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The following is an excerpt from “This week, your wallet,” a weekly audio show on Twitter produced by CNBC’s Personal Finance team. Listen to the latest episode here.
Americans are living longer — and it’s changing the nature of retirement planning.
The classic retirement framework aims for seniors to have enough money to fund their lifestyle in old age. While not incorrect, the framework is “incomplete,” Joseph Coughlin, director of the Massachusetts Institute of Technology AgeLab, told CNBC.
“Longevity planning” is a better way for society to think about old age — especially since the future is “much grayer than it’s ever been before,” he said.
There’s a roughly 50% chance that Americans who are 65 years old today will make it to 85 — a period that lasts about 8,000 days, or a third of their adult life, Coughlin said.
Instead of a short period earmarked purely for leisure and travel, retirement in the future will be increasingly dynamic one, in which people might have different part-time gigs and find other ways to stay happy and engaged.
“Leisure is a story we wrote for retirement when it was short,” said Coughlin, author of “The Longevity Economy: Unlocking the World’s Fastest-Growing, Most Misunderstood Market.” “Life is the new story we need to write when it becomes so much longer.”
“This is an entirely new longevity frontier,” he added.
Within that framework, there are some big questions people planning for their retirement years should be asking — but which are often overlooked.
Here are three of them, according to Coughlin.
1. How will I get an ice cream cone?
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This question gets to what makes you smile — and how you’re going to get that thing.
Imagine it’s a hot summer night and you’re craving an ice cream cone. Ice cream, in this case, is what makes you happy. But do you have the transportation to get to the store, without asking a neighbor or adult child, for example?
In other words, can you get the ice cream when you want it?
Seventy percent Americans over age 50 live in suburban and rural areas, where public transit may be spotty or inexistent, Coughlin said.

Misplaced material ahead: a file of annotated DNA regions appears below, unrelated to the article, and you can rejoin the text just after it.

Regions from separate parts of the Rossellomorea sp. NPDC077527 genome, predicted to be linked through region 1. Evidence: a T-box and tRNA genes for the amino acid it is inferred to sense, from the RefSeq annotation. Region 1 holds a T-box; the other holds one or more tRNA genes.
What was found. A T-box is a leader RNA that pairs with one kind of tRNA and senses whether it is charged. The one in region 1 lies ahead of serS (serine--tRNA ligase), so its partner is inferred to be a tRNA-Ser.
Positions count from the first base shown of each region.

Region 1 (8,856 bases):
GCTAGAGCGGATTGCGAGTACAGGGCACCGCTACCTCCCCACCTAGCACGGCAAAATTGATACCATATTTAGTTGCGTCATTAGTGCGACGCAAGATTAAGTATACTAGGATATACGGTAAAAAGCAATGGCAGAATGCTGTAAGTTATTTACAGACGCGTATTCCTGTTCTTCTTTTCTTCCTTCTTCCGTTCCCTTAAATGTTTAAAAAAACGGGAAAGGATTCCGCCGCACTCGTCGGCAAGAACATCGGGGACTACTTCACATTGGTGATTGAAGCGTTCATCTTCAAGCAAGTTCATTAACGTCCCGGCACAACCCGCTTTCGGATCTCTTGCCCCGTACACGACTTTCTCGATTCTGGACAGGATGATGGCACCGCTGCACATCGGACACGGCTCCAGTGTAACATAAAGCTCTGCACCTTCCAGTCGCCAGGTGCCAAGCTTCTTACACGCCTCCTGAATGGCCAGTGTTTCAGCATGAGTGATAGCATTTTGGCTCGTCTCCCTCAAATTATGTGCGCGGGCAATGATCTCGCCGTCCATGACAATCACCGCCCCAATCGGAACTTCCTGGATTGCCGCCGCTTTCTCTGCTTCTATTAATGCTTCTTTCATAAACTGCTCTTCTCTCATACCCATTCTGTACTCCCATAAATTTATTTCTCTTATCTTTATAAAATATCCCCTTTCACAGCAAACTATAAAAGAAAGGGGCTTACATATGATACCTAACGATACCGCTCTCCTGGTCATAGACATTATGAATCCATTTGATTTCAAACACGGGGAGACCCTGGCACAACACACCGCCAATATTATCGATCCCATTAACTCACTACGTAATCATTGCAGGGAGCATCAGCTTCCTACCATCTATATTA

The answer has financial implications, too: Transportation is the second-largest cost in retirement for Americans over age 65 , Coughlin said. (The first is housing, and health care is third.)
Seniors may need to pay for transit not just to do things they enjoy, but also to travel to the doctor and the grocery store, for example.
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Yes, your bank account and financial portfolio are important in retirement — but so is your “social portfolio,” Coughlin said.
Ensuring we have enough friends, who we can socialize and have lunch with, who we can learn from, have fun with and lean on when life “goes to heck,” is an important part of longevity planning, he said.
This is something in which retirees should plan to continually invest in old age, Coughlin said. As one woman in her 80s told Coughlin, there’s a certain “attrition” to your friendships as you age.
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The lightbulb represents all the things — big and small — we might take for granted in retirement.
Take maintaining a home, for example. There may be a time when climbing a ladder to change a lightbulb seems hazardous or impossible, Coughlin said.
Home maintenance is among the “hidden costs” of retirement, he added. (Transportation is another, he said.)
“There will be a whole cost in retirement to outsource all that help you may need to stay independent and well,” Coughlin said.